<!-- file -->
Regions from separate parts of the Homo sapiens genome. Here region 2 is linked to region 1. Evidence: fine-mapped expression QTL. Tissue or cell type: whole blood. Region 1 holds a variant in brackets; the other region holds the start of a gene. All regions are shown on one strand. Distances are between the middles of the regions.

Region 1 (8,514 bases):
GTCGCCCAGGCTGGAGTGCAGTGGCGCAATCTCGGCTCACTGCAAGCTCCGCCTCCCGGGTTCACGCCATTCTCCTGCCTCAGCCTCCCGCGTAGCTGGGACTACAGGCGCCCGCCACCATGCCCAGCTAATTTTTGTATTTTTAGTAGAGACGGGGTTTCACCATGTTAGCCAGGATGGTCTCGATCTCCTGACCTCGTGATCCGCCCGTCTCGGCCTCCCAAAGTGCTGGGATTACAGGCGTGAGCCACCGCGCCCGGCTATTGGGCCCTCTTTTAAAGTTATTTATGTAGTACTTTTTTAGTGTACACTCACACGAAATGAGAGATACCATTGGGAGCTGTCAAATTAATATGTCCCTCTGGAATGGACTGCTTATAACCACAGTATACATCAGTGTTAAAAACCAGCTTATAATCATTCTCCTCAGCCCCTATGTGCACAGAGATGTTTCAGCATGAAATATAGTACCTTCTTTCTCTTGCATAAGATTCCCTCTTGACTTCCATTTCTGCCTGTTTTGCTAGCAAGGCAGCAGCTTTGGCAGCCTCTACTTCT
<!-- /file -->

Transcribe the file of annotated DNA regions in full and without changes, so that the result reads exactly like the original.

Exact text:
Regions from separate parts of the Homo sapiens genome. Here region 2 is linked to region 1. Evidence: fine-mapped expression QTL. Tissue or cell type: whole blood. Region 1 holds a variant in brackets; the other region holds the start of a gene. All regions are shown on one strand. Distances are between the middles of the regions.

Region 1 (8,514 bases):
GTCGCCCAGGCTGGAGTGCAGTGGCGCAATCTCGGCTCACTGCAAGCTCCGCCTCCCGGGTTCACGCCATTCTCCTGCCTCAGCCTCCCGCGTAGCTGGGACTACAGGCGCCCGCCACCATGCCCAGCTAATTTTTGTATTTTTAGTAGAGACGGGGTTTCACCATGTTAGCCAGGATGGTCTCGATCTCCTGACCTCGTGATCCGCCCGTCTCGGCCTCCCAAAGTGCTGGGATTACAGGCGTGAGCCACCGCGCCCGGCTATTGGGCCCTCTTTTAAAGTTATTTATGTAGTACTTTTTTAGTGTACACTCACACGAAATGAGAGATACCATTGGGAGCTGTCAAATTAATATGTCCCTCTGGAATGGACTGCTTATAACCACAGTATACATCAGTGTTAAAAACCAGCTTATAATCATTCTCCTCAGCCCCTATGTGCACAGAGATGTTTCAGCATGAAATATAGTACCTTCTTTCTCTTGCATAAGATTCCCTCTTGACTTCCATTTCTGCCTGTTTTGCTAGCAAGGCAGCAGCTTTGGCAGCCTCTACTTCT